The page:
CAPITOL HILL: “I think this is a papering-over of their dismantling of the Navy,” House Armed Services seapower subcommittee chairman Randy Forbes told me this afternoon. “They aren’t having the courage or the straightforwardness or transparency to call it what it is.”
Between the Pentagon’s proposed reduction in warships currently in the water and its redefinition of what counts as a “battle force” ship, Forbes said, “they’re now building paper ships to fight real-world enemies” — and essentially lying about it.
Shrinking budgets may be forcing hard choices on the federal government, but Forbes believes the Obama administration is imposing needlessly painful choices on the Pentagon without being honest about it. The outspoken and ambitious Virginia Republican, in the running for chairman of HASC, is particularly incensed about aircraft carriers — icons of American power that are built and overhauled exclusively in his home state — because the 2015 budget request punts the decision about whether to refit or retire the USS George Washington.
Without the Washington, the Navy’s carrier fleet falls to a historic low of just 10 flattops. Administration officials say they may buy back Washington in fiscal 2016 if Congress rolls back the automatic spending cuts known as sequestration (which is itself politically unlikely), but Forbes won’t buy it.
“We say we’re not going to reduce our carriers down from 11 to 10,” Forbes fumed in a HASC hearing with Navy Secretary Ray Mabus earlier today. “In reality, Mr. Secretary….we’ve made the decision to cut back from 11 to 10, we’re just waiting until maybe after November [i.e. the elections] or something to announce it. But you’ve taken all the steps [and] the actions to take it out.”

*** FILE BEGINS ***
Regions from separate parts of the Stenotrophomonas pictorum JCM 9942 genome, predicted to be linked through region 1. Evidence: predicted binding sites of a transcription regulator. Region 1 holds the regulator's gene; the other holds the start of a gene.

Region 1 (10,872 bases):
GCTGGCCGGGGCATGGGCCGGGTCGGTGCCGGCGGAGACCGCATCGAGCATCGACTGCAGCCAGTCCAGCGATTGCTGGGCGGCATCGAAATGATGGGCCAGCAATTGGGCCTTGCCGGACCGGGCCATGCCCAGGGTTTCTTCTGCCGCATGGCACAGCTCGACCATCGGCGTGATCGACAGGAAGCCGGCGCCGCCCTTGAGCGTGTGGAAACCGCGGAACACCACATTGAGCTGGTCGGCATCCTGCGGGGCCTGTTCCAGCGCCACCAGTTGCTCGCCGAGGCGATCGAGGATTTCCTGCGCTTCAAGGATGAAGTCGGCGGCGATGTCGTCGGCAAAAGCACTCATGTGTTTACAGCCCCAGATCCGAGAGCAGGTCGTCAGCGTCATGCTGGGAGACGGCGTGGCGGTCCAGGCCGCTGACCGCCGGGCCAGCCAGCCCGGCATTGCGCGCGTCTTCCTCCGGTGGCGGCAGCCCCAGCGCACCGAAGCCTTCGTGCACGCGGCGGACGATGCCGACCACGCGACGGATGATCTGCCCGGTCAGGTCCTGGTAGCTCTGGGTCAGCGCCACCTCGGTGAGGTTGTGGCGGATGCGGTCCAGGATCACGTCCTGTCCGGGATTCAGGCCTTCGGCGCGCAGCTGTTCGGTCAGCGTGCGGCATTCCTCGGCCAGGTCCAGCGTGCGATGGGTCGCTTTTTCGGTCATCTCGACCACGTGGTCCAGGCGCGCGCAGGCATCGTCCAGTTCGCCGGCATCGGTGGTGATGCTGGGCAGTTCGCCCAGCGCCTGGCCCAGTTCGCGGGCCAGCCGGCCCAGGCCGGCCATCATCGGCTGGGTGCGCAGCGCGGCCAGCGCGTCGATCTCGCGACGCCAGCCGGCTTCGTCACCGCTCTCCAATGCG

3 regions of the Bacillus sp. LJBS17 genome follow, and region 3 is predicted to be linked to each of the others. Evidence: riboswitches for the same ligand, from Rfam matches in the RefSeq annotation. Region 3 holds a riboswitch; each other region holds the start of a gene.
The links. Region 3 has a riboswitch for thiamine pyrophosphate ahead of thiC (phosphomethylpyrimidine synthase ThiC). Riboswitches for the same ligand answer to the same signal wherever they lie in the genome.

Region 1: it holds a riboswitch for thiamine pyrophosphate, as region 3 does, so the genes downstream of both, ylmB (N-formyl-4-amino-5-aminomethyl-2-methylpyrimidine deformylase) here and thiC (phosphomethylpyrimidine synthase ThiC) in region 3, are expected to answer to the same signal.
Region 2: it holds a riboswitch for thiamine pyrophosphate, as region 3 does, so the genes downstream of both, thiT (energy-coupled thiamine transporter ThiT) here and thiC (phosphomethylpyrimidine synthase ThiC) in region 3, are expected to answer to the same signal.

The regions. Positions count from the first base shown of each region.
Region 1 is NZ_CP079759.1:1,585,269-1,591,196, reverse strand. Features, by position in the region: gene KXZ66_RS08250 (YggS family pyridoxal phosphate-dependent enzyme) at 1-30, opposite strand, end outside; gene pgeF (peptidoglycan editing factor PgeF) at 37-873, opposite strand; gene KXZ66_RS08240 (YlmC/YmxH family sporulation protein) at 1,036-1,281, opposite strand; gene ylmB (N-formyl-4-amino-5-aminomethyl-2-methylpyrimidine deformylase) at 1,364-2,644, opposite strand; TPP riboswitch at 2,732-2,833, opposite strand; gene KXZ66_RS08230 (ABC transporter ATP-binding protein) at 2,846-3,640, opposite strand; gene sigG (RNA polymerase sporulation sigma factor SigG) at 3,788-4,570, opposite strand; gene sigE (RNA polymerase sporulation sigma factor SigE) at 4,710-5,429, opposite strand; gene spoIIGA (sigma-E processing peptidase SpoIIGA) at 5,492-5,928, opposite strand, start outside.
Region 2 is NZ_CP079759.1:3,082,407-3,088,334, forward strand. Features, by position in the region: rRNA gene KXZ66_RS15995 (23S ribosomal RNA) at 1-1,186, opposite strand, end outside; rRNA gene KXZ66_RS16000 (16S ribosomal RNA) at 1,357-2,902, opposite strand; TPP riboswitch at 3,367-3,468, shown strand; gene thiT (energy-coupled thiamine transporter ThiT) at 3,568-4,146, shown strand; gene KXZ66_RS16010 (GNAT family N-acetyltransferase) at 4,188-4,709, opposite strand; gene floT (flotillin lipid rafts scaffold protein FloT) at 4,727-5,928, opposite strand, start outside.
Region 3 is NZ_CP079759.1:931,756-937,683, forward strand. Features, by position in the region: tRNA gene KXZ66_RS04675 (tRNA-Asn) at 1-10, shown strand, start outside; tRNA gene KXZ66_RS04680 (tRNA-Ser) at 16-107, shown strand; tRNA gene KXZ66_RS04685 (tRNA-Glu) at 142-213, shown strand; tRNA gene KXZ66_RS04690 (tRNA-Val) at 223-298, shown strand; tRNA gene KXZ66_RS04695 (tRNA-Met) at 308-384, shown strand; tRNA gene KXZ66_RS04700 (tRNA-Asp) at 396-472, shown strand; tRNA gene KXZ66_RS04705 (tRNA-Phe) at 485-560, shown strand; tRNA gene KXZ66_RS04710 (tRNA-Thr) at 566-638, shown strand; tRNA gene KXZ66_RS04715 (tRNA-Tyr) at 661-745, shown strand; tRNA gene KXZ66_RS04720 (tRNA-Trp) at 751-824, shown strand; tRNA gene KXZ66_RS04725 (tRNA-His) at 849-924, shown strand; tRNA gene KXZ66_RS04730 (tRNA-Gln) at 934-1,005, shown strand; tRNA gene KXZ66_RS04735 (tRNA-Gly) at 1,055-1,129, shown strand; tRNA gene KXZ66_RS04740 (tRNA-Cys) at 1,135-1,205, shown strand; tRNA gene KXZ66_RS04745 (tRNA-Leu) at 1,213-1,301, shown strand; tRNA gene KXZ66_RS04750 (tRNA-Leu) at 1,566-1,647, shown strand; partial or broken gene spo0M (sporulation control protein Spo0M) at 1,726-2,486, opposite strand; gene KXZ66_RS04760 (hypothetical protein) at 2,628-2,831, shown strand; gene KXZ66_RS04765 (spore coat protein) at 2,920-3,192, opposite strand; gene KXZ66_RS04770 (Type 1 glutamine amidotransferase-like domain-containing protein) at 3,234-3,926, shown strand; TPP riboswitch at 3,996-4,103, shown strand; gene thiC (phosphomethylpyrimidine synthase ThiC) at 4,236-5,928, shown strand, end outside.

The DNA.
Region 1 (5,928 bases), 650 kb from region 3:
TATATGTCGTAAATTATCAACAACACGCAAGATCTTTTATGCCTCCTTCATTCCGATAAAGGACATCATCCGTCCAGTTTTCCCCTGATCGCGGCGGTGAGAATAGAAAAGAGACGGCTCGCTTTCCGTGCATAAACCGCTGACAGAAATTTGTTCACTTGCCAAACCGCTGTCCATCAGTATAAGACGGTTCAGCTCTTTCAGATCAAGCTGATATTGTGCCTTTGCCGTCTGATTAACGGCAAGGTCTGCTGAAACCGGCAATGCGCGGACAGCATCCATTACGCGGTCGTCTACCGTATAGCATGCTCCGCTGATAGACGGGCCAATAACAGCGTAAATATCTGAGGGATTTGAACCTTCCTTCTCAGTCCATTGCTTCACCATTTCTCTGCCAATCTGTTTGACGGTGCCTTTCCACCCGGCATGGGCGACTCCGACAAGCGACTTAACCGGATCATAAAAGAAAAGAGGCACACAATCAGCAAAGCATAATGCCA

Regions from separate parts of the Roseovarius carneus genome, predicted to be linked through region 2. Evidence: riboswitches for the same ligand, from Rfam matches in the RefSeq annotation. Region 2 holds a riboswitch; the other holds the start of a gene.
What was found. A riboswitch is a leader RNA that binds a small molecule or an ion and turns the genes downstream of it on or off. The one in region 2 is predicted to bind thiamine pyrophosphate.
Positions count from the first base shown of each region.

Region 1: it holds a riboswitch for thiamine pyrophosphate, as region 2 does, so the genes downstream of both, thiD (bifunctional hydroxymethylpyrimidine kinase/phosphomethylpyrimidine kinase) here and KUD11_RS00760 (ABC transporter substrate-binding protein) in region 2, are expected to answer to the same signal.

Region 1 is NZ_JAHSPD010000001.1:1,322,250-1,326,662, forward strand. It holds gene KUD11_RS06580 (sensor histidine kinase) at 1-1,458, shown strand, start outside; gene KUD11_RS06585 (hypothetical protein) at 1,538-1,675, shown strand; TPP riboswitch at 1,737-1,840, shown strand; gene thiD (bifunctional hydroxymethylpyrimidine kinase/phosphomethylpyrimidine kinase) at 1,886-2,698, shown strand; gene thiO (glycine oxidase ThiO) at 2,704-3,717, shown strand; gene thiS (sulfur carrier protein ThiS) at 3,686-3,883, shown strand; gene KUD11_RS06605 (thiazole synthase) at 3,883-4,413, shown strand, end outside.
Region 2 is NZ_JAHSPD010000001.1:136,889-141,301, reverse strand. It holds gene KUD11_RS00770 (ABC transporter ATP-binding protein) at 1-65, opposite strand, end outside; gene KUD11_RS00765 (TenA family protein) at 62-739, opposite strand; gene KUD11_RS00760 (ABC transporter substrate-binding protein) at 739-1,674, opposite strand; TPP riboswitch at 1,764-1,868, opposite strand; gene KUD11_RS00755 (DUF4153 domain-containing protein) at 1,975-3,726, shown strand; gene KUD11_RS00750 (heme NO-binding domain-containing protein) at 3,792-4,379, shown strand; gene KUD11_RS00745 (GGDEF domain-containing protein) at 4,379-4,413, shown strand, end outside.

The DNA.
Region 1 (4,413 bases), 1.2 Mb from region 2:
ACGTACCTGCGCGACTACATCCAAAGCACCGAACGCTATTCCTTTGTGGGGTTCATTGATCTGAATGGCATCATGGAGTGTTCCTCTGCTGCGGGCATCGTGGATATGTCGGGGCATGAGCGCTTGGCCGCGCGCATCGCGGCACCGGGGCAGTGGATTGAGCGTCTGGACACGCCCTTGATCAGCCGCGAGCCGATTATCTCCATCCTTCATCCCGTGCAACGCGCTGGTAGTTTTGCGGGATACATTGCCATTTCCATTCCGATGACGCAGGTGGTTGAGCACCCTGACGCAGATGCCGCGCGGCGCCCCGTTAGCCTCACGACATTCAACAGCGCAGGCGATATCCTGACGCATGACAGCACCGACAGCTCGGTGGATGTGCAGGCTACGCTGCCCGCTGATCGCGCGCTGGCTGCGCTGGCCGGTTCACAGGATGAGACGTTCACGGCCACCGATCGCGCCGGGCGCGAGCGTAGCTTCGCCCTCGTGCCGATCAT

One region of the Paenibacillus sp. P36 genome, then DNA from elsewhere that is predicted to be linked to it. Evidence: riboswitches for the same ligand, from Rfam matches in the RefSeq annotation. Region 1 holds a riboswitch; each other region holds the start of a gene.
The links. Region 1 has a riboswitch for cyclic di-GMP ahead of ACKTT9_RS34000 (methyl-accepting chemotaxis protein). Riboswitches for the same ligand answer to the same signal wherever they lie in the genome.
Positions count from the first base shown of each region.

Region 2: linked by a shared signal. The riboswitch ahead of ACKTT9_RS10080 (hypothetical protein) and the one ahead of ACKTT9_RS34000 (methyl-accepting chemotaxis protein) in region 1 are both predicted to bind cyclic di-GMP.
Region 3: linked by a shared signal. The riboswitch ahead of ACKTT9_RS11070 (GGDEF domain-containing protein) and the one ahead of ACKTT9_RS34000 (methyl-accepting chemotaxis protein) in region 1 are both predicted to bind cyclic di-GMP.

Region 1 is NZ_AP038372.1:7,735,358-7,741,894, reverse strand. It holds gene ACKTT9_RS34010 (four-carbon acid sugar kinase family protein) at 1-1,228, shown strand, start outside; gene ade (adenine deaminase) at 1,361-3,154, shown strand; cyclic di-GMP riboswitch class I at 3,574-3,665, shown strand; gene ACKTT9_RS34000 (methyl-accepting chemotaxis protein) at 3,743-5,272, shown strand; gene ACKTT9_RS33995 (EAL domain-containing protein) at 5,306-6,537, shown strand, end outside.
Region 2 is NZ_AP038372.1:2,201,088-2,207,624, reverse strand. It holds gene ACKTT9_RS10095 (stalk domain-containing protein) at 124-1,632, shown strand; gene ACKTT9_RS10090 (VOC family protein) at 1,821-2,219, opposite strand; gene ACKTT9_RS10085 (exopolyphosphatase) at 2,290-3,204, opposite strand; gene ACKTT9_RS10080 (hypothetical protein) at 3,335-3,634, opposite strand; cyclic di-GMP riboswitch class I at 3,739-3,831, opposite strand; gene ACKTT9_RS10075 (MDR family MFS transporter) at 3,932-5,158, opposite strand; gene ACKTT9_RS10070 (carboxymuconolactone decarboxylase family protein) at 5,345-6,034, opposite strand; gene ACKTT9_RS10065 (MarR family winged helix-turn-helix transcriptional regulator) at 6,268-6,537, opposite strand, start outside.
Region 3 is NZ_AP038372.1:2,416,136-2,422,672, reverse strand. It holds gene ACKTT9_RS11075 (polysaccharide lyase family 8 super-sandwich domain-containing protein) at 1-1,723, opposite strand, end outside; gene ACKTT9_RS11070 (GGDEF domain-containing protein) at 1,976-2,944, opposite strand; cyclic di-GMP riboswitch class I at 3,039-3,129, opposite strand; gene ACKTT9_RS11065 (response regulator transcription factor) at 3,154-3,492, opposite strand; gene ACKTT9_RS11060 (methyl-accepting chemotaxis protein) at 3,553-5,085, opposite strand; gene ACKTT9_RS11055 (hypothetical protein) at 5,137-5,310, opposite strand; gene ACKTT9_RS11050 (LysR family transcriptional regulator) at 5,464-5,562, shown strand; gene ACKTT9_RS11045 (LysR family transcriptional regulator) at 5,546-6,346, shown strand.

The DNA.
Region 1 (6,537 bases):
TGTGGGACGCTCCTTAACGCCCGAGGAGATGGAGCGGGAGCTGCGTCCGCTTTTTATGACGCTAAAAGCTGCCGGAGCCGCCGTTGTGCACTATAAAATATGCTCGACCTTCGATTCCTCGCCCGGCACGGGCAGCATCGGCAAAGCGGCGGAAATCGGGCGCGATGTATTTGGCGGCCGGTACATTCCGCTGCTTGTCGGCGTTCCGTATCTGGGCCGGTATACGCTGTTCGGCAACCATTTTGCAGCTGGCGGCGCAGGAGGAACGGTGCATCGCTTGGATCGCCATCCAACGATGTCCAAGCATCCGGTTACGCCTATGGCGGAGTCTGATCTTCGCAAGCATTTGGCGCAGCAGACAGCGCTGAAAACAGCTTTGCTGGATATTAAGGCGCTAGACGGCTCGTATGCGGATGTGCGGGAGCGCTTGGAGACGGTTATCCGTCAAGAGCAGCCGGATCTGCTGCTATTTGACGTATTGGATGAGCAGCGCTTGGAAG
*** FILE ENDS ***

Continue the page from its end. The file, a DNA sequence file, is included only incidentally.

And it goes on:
So, I asked Forbes later, is the administration is being dishonest? “I would agree with that.” Are they lying? “You can call it that,” he said. “It is certainly a distortion of what’s actually happening.”
While the Washington won’t come into the shipyard until fall 2016, there’s a lot of prep work to do either to decommission the nuclear-powered behemoth or to overhaul it for another 25 years of service. The 2015 request does fund removing the spent nuclear fuel, which would be necessary either way. But by Forbes’ accounting, almost a billion dollars required to get ready to refuel and refit — $243 million for planning, $300 million for new nuclear reactor cores, and $450 million for advanced procurement of other long-lead-time materials — seem to have vanished between last year’s budget plans and the one the president just presented. (We’re asking the Navy for clarification).
Forbes insisted he does not blame Mabus or the Chief of Naval Operations, Adm. Jonathan Greenert. “I believe with everything that’s within me that… this is not his decision [i.e. Mabus’s]; it’s not the CNO’s decision. I have great respect for them,” Forbes told me. “I feel very comfortable [saying] that this was an OSD [Office of the Secretary of Defense] decision, probably dropped on them by OMB,” the White House’s Office of Management and Budget.
So, I asked, are you blaming Barack Obama? “I’m saying the administration,” Forbes replied. “He runs the administration.”
“If you had a president that said, we need an eleventh carrier, they would not be taking this action that they’re taking today,” Forbes told me.